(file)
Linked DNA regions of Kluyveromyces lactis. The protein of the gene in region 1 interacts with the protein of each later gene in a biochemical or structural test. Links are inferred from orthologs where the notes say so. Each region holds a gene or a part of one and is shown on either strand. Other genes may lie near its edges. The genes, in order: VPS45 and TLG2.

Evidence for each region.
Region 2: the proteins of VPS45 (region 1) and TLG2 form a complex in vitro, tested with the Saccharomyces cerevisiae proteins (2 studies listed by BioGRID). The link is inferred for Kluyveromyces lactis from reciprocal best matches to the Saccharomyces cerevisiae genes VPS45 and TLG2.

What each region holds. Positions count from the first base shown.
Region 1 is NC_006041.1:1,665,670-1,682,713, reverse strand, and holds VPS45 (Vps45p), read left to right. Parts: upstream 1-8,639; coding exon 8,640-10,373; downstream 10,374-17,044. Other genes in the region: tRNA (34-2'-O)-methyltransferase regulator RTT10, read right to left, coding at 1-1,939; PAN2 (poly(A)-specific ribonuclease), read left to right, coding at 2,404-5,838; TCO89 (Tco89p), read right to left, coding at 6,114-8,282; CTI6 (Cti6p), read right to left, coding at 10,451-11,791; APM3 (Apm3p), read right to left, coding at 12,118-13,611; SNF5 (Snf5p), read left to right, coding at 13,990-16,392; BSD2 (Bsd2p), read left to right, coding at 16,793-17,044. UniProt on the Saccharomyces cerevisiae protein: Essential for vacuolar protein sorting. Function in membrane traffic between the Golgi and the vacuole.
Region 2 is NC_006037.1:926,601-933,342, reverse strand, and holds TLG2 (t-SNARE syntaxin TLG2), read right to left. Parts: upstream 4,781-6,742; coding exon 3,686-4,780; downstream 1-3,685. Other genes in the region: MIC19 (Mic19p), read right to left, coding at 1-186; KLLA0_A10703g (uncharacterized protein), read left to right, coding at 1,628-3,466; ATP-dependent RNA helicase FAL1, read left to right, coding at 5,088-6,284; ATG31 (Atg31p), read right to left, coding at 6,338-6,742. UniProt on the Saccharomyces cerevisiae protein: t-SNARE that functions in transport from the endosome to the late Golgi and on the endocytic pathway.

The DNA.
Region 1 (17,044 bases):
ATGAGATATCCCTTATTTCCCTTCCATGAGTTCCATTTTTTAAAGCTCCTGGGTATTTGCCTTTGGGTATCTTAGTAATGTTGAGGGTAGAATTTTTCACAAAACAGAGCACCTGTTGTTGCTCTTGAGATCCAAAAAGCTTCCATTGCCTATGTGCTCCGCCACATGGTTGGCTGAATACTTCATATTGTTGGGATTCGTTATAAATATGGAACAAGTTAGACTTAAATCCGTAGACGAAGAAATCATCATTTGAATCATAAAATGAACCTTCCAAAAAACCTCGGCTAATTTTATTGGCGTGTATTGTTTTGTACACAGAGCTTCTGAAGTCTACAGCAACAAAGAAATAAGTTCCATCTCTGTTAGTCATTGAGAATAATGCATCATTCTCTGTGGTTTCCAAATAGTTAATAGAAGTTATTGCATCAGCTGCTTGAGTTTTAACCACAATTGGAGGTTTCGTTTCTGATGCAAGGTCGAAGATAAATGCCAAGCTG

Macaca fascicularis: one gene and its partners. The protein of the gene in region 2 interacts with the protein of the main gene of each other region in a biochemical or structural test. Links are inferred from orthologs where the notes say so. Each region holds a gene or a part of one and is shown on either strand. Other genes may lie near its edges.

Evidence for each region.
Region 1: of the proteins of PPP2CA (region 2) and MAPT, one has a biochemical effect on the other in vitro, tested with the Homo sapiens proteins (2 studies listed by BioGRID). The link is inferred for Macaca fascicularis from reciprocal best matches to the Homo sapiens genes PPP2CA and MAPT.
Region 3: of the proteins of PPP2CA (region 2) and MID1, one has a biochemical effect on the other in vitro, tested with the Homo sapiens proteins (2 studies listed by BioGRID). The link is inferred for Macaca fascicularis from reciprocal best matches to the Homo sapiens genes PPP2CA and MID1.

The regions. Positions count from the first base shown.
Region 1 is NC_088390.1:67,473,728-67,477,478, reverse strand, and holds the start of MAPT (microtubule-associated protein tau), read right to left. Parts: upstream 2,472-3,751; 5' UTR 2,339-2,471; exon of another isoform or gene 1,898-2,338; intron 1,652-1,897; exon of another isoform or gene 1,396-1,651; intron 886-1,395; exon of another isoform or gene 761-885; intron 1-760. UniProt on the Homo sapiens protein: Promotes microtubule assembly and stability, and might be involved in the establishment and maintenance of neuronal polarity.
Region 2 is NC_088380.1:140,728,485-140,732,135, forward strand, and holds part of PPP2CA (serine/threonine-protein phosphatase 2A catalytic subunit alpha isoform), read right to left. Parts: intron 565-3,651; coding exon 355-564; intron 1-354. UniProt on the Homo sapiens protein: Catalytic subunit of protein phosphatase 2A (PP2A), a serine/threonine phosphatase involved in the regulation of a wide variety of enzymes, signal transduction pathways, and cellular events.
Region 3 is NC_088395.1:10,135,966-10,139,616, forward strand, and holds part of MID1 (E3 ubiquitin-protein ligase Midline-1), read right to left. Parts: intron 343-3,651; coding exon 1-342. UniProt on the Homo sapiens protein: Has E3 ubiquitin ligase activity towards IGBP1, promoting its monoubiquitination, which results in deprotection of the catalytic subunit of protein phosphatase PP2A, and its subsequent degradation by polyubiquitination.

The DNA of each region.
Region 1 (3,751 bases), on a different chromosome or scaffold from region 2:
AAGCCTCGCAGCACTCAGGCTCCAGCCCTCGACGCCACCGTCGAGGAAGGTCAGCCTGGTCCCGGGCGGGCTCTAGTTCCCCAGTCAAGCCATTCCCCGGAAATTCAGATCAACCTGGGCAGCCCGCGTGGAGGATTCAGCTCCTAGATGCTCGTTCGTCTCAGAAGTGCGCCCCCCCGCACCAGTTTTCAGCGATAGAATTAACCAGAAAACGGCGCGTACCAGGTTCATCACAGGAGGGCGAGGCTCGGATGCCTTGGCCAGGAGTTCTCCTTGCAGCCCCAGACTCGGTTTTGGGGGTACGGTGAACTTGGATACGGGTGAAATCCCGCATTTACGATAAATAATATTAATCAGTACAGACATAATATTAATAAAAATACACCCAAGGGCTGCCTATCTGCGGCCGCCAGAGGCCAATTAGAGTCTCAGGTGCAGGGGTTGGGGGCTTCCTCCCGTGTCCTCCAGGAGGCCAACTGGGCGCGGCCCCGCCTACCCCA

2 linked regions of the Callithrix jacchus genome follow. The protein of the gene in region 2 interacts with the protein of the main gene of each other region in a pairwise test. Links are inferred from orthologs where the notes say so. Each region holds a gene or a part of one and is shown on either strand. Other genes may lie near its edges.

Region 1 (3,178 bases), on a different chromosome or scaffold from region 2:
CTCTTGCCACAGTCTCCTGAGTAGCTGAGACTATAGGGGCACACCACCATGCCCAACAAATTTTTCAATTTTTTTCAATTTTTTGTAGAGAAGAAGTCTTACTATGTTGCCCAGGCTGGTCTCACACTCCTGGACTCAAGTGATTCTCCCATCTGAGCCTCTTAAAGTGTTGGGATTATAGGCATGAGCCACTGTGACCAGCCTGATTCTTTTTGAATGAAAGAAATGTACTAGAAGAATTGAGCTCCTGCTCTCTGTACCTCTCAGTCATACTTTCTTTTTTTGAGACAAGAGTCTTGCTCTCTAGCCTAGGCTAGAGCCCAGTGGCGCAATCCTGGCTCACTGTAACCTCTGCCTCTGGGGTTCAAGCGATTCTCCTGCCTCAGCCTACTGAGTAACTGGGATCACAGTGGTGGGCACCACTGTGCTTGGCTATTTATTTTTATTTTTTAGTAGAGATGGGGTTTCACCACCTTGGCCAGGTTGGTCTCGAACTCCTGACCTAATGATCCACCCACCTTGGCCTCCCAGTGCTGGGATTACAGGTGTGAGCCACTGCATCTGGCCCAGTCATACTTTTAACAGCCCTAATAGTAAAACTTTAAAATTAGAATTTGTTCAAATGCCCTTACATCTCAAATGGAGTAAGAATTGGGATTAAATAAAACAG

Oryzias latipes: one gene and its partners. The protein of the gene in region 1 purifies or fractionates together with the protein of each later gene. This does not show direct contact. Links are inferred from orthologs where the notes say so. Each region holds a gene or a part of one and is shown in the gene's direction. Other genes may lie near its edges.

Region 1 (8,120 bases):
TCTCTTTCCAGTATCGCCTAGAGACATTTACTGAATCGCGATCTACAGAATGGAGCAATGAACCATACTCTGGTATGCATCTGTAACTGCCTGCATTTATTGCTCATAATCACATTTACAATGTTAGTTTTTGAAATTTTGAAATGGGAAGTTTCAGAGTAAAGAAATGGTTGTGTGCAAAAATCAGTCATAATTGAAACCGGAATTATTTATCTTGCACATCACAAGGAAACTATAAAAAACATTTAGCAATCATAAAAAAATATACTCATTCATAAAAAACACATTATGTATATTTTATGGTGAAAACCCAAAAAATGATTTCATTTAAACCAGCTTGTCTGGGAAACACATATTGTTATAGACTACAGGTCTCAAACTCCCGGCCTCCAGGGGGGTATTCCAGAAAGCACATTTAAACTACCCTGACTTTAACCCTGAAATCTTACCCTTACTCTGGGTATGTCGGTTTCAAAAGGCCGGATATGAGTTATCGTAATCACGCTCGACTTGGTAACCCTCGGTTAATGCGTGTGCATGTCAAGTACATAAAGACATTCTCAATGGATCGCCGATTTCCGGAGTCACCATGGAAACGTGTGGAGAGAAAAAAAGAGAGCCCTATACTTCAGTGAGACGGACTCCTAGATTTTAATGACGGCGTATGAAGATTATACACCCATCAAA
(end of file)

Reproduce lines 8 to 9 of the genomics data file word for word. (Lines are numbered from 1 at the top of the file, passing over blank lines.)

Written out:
Region 1 (17,044 bases):
ATGAGATATCCCTTATTTCCCTTCCATGAGTTCCATTTTTTAAAGCTCCTGGGTATTTGCCTTTGGGTATCTTAGTAATGTTGAGGGTAGAATTTTTCACAAAACAGAGCACCTGTTGTTGCTCTTGAGATCCAAAAAGCTTCCATTGCCTATGTGCTCCGCCACATGGTTGGCTGAATACTTCATATTGTTGGGATTCGTTATAAATATGGAACAAGTTAGACTTAAATCCGTAGACGAAGAAATCATCATTTGAATCATAAAATGAACCTTCCAAAAAACCTCGGCTAATTTTATTGGCGTGTATTGTTTTGTACACAGAGCTTCTGAAGTCTACAGCAACAAAGAAATAAGTTCCATCTCTGTTAGTCATTGAGAATAATGCATCATTCTCTGTGGTTTCCAAATAGTTAATAGAAGTTATTGCATCAGCTGCTTGAGTTTTAACCACAATTGGAGGTTTCGTTTCTGATGCAAGGTCGAAGATAAATGCCAAGCTG